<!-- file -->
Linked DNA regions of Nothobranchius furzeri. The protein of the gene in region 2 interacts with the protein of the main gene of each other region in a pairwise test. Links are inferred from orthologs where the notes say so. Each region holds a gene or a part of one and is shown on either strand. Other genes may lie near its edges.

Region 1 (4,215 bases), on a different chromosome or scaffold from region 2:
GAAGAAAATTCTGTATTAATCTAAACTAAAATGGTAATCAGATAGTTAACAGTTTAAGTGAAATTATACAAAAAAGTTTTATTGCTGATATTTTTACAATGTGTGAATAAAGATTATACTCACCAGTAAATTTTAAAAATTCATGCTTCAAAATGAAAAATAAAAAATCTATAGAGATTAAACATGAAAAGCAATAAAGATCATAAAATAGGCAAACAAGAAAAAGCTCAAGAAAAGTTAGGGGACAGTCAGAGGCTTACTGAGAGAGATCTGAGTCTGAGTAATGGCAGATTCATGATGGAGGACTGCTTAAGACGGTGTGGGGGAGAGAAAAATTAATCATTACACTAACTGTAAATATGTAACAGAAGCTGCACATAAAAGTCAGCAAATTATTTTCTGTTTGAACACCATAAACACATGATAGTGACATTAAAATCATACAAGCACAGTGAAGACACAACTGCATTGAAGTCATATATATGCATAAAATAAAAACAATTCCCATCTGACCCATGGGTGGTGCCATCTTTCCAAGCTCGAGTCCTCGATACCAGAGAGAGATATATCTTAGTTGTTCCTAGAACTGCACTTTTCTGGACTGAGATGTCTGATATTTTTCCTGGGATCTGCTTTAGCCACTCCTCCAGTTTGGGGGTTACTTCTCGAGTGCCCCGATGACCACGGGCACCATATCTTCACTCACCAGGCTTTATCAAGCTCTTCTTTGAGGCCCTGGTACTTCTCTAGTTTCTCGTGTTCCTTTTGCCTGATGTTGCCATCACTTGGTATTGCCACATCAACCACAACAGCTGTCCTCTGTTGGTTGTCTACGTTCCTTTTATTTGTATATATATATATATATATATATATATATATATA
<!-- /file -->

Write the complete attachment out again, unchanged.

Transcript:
Linked DNA regions of Nothobranchius furzeri. The protein of the gene in region 2 interacts with the protein of the main gene of each other region in a pairwise test. Links are inferred from orthologs where the notes say so. Each region holds a gene or a part of one and is shown on either strand. Other genes may lie near its edges.

Region 1 (4,215 bases), on a different chromosome or scaffold from region 2:
GAAGAAAATTCTGTATTAATCTAAACTAAAATGGTAATCAGATAGTTAACAGTTTAAGTGAAATTATACAAAAAAGTTTTATTGCTGATATTTTTACAATGTGTGAATAAAGATTATACTCACCAGTAAATTTTAAAAATTCATGCTTCAAAATGAAAAATAAAAAATCTATAGAGATTAAACATGAAAAGCAATAAAGATCATAAAATAGGCAAACAAGAAAAAGCTCAAGAAAAGTTAGGGGACAGTCAGAGGCTTACTGAGAGAGATCTGAGTCTGAGTAATGGCAGATTCATGATGGAGGACTGCTTAAGACGGTGTGGGGGAGAGAAAAATTAATCATTACACTAACTGTAAATATGTAACAGAAGCTGCACATAAAAGTCAGCAAATTATTTTCTGTTTGAACACCATAAACACATGATAGTGACATTAAAATCATACAAGCACAGTGAAGACACAACTGCATTGAAGTCATATATATGCATAAAATAAAAACAATTCCCATCTGACCCATGGGTGGTGCCATCTTTCCAAGCTCGAGTCCTCGATACCAGAGAGAGATATATCTTAGTTGTTCCTAGAACTGCACTTTTCTGGACTGAGATGTCTGATATTTTTCCTGGGATCTGCTTTAGCCACTCCTCCAGTTTGGGGGTTACTTCTCGAGTGCCCCGATGACCACGGGCACCATATCTTCACTCACCAGGCTTTATCAAGCTCTTCTTTGAGGCCCTGGTACTTCTCTAGTTTCTCGTGTTCCTTTTGCCTGATGTTGCCATCACTTGGTATTGCCACATCAACCACAACAGCTGTCCTCTGTTGGTTGTCTACGTTCCTTTTATTTGTATATATATATATATATATATATATATATATATA